By Lisa on Jan 26, 2015 with Comments 3
At the Yanick and Ben Jakober Foundation in Alcudia they are so secretive about that coffered ceiling, or artesonado that they have.
I don’t get it. If I had a ceiling like that in my house I’d be unbelievably proud! Mind you, the whole house is a delightful work of art, filled with exciting collections and interesting finds. There’s plenty to be proud of.
But today we are just going to talk about the artesonado, or ceiling.
A few weeks ago, our Winter Activities group met at the beginning of the dirt track where the tarmacked road ends and the way to Es Coll Baix starts.
We left the cars there as there is a little space to park and we walked about forty minutes down to the fundación.
You could drive right down to the entrance of the Ben Jakober Foundation if you wanted but it’s quite potholey and is a pleasant walk anyway.
If you want to visit the artesonado you can do so for free on a Thursday. But you do have to make a reservation beforehand. Check the Ben Jakober website for up-to-date information.
When we arrived at the fundación we were met by the resident guide who greeted us warmly, but at the same time instructed us to leave our bags in a cloakroom. We were advised that under no circumstances may we take photos.
But why? Okay, the bags I can understand; maybe we looked like a bunch of thieves there to stuff our bags with all we could and sell it at the Jolly Roger car boot sale the following Saturday. But no photography? Why?
The guide said to us that she was sure we understood, and said “imagine if everybody who came to visit the artesonado took photos of it.” Yeah? I’m imagining. I’m imagining this post full of beautiful images of the stunning old ceiling for my readers to look at.
Anyway, it was not to be. She told us bluntly that if we wanted photos we could buy a postcard.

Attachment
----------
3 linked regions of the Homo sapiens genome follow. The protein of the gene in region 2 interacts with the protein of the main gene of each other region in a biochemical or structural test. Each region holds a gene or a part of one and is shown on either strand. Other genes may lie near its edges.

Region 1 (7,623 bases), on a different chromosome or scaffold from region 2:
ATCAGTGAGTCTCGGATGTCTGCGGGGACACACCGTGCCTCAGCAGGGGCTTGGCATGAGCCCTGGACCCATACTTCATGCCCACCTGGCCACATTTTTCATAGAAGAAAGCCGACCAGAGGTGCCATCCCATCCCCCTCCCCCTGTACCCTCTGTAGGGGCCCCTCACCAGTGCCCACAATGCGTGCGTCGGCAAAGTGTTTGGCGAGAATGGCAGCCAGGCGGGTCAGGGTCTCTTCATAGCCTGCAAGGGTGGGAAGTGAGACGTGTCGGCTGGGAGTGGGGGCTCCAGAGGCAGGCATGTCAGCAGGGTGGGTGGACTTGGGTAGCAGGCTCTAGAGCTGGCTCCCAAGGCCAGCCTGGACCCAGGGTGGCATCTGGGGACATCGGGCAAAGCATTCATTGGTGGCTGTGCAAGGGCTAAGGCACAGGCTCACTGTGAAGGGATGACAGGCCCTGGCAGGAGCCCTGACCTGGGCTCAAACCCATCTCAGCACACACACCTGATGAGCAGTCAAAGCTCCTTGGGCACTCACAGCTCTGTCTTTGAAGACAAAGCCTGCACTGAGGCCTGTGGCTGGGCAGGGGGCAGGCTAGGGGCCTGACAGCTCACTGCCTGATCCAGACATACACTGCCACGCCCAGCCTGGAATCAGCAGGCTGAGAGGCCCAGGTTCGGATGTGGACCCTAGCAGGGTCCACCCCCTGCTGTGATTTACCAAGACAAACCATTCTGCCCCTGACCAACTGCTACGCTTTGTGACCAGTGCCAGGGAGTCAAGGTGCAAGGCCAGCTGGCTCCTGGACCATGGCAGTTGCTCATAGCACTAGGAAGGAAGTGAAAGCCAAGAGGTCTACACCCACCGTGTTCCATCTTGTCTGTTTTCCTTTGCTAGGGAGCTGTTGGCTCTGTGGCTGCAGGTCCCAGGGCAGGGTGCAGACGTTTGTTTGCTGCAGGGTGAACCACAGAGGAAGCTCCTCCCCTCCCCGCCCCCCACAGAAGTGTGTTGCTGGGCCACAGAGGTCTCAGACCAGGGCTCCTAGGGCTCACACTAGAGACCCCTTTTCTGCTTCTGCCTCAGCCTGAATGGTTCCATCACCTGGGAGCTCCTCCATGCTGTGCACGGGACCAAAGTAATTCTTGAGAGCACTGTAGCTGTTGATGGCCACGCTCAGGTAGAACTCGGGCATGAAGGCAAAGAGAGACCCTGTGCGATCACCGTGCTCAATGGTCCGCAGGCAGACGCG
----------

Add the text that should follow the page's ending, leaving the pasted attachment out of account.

The artesonado at the Fundación Yanick y Ben Jakober in Alcudia is very unique and special.
The artesonado is an original Hispano-Muslim polychrome coffered ceiling and is one of a kind, dating from 1498 from Zaragoza. In 2006 it was declared Cultural Heritage of the Balearics.
Though our guide did not give us very much information about the coffered ceiling and its origins, she did say that the couple Yanick and Ben Jakober came across it on a market stall, and that they took care of it, having it restored and then actually making use of it in their house Sa Bassa Blanca, which is now the Fundación in Alcudia.
This house-museum is somewhere that I enjoy visiting bit by bit. It has so many odd misfitting pieces that it’s hard to take it all in in one go. Of course, for me it is easy to visit as the foundation is just down the road, but if you are not from Mallorca it is a bit trickier.
Sometime I’ll tell you about the other parts of the Jakober Foundation that stand out for me…
Have you been to the Ben Jakober Foundation? What did you enjoy about it?
About the Author: Lisa, born and grew up in England, live in Mallorca, Spain... Have visited more than 20 countries, have twice as many to yet visit, love sharing experiences....